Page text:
Votre titre Audible gratuit

9,95 € / mois après 30 jours. Résiliable à tout moment.

ou
Dans le panier

Vous êtes membre Amazon Prime ?

Bénéficiez automatiquement de 2 livres audio offerts.
Bonne écoute !

    Description

    Al-Hasan al-Wazzan - born in Granada to a Muslim family that in 1492 went to Morocco - became famous as the great Renaissance writer Leo Africanus, author of the first geography of Africa to be published in Europe (in 1550). He had been captured by Christian pirates in the Mediterranean and imprisoned by the Pope; when he was released and baptized, he lived a European life of scholarship as the Christian writer Giovanni Leone; by 1527, it is likely that he returned to North Africa and to the language, culture, and faith in which he had been raised. Natalie Zemon Davis offers a virtuoso study of the fragmentary, partial, and often contradictory traces that al-Hasan al-Wazzan left behind him, and a superb interpretation of his extraordinary life and work.

    ©2006 Natalie Zemon Davis, Maps Copyright © 2006 by Jeffrey L. Ward (P)2012 Audible, Inc.

    Commentaires

    "[A] fascinating tale of a man forced...to live between incompatible worlds. Highly recommended." (Library Journal)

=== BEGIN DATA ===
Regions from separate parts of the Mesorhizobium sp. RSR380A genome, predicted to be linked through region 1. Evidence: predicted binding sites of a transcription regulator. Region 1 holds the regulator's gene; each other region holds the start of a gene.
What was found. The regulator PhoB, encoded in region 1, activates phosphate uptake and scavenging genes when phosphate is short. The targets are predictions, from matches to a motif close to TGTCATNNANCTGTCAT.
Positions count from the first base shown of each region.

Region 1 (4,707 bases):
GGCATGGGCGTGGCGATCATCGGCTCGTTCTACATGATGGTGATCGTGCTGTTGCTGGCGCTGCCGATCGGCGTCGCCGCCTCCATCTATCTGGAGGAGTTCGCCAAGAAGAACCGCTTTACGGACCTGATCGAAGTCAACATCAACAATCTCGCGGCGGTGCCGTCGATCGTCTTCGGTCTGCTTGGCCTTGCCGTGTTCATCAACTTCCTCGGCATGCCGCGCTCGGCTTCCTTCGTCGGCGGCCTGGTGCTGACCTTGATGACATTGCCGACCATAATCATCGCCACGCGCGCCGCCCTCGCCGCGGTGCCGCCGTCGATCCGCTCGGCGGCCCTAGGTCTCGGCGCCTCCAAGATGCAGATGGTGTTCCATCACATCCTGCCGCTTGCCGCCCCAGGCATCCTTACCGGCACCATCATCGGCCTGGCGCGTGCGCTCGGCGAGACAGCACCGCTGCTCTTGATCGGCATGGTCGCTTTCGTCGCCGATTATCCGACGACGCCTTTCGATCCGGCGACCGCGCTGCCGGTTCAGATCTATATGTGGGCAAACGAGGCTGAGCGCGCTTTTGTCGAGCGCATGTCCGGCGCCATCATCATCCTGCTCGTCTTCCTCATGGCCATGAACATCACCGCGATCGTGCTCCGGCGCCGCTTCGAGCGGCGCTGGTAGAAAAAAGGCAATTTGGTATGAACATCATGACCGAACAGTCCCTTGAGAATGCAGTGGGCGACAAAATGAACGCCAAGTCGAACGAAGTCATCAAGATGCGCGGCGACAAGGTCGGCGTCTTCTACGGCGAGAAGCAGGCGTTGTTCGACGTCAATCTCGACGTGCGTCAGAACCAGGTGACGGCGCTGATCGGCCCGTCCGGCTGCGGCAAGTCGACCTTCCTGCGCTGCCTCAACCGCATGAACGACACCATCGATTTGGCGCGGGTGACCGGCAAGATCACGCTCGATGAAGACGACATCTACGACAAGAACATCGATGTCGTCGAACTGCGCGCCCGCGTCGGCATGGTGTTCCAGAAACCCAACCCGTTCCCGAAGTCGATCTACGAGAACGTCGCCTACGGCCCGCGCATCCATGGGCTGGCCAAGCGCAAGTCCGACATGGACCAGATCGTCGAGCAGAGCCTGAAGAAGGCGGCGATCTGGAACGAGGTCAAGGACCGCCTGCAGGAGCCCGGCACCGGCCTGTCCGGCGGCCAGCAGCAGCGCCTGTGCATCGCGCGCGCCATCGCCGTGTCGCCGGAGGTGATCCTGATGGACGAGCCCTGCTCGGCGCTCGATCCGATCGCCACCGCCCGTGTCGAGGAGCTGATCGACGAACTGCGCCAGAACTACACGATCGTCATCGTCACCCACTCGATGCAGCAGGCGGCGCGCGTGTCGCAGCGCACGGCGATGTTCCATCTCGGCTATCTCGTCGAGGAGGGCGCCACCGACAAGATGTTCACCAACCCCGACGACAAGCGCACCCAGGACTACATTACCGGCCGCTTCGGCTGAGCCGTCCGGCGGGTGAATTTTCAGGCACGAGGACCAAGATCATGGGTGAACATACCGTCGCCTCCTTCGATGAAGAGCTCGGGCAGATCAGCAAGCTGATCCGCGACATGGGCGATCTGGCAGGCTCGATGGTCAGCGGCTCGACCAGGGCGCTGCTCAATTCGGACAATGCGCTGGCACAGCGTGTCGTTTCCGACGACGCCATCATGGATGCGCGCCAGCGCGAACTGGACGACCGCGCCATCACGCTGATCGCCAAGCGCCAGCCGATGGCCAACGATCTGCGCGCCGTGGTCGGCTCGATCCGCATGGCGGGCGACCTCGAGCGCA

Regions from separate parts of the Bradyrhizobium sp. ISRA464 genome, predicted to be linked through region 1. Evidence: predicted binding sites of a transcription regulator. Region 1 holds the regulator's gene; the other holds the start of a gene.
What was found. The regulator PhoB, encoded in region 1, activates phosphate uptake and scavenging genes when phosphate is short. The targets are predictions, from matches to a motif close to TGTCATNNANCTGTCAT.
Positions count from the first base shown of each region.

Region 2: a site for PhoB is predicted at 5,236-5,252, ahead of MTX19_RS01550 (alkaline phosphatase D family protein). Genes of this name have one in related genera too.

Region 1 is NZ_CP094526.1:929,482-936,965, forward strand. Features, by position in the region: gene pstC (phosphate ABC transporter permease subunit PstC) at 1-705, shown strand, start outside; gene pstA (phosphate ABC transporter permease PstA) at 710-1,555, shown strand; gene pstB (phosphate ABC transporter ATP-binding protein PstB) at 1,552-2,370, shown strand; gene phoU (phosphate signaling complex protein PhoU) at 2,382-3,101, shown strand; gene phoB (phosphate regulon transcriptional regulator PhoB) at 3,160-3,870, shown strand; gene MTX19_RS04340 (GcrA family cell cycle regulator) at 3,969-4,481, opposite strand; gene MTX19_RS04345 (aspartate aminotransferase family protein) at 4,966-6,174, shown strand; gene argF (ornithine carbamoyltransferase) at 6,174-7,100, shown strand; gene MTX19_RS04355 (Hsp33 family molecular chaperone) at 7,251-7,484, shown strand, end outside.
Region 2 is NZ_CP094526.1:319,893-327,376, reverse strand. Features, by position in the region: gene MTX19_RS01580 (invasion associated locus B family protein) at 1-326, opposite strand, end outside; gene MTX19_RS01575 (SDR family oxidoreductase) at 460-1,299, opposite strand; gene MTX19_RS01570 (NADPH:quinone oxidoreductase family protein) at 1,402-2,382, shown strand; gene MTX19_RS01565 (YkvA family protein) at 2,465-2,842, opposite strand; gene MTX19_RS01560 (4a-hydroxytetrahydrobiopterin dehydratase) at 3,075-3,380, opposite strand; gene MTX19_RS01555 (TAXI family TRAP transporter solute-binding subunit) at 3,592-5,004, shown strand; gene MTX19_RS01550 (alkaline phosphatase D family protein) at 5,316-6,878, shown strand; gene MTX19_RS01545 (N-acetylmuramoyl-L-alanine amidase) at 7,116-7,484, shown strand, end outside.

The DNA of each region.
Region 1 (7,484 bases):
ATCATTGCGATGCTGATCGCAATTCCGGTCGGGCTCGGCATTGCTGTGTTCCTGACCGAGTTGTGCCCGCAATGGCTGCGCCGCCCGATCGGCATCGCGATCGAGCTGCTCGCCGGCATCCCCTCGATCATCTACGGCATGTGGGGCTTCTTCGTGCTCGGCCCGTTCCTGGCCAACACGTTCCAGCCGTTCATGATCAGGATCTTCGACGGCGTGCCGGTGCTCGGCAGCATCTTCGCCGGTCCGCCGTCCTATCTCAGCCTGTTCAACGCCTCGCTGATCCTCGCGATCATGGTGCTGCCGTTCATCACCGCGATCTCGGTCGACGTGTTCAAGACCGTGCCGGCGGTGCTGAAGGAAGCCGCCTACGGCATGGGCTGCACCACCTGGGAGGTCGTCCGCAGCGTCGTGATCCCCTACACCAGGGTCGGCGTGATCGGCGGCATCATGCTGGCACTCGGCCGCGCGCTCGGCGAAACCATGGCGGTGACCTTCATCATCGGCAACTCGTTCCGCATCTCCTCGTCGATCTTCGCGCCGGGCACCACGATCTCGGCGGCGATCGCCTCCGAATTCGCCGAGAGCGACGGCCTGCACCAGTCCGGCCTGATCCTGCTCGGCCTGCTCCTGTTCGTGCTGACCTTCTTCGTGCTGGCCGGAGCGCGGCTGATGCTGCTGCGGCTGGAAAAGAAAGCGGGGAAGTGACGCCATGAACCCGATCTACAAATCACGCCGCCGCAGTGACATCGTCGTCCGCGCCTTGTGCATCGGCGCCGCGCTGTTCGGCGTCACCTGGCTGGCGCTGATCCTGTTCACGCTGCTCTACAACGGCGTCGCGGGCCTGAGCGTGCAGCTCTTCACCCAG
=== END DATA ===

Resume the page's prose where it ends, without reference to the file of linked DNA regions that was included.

Autres livres audio du même :

    Ce que les auditeurs disent de Trickster Travels

    Notations

    Commentaires - Veuillez sélectionner les onglets ci-dessous pour changer la provenance des commentaires.

    Il n'y a pas encore de critique disponible pour ce titre.
    Trier par :
    Trier par:
    • Global
      2 out of 5 stars
    • Interprétation
      4 out of 5 stars
    • Histoire
      1 out of 5 stars
    Image de profile pour Miss Eerie
    • Miss Eerie
    • 06/09/2016

    Perhaps this was a biography?

    'Perhaps we know where this guy was probably and can maybe discuss what he might have thought.'

    That's my impression of the book. Full of conjecture and educated guessing about what this person did with his life and what he probably thought. It's an impressively large book for lacking such pertinent details such as the exact who, what, why and where for the majority of the text.
    If you're a specialist on North Africa politics and Islam in the 1500s, maybe you might find some of this useful, perhaps. We can't really be sure.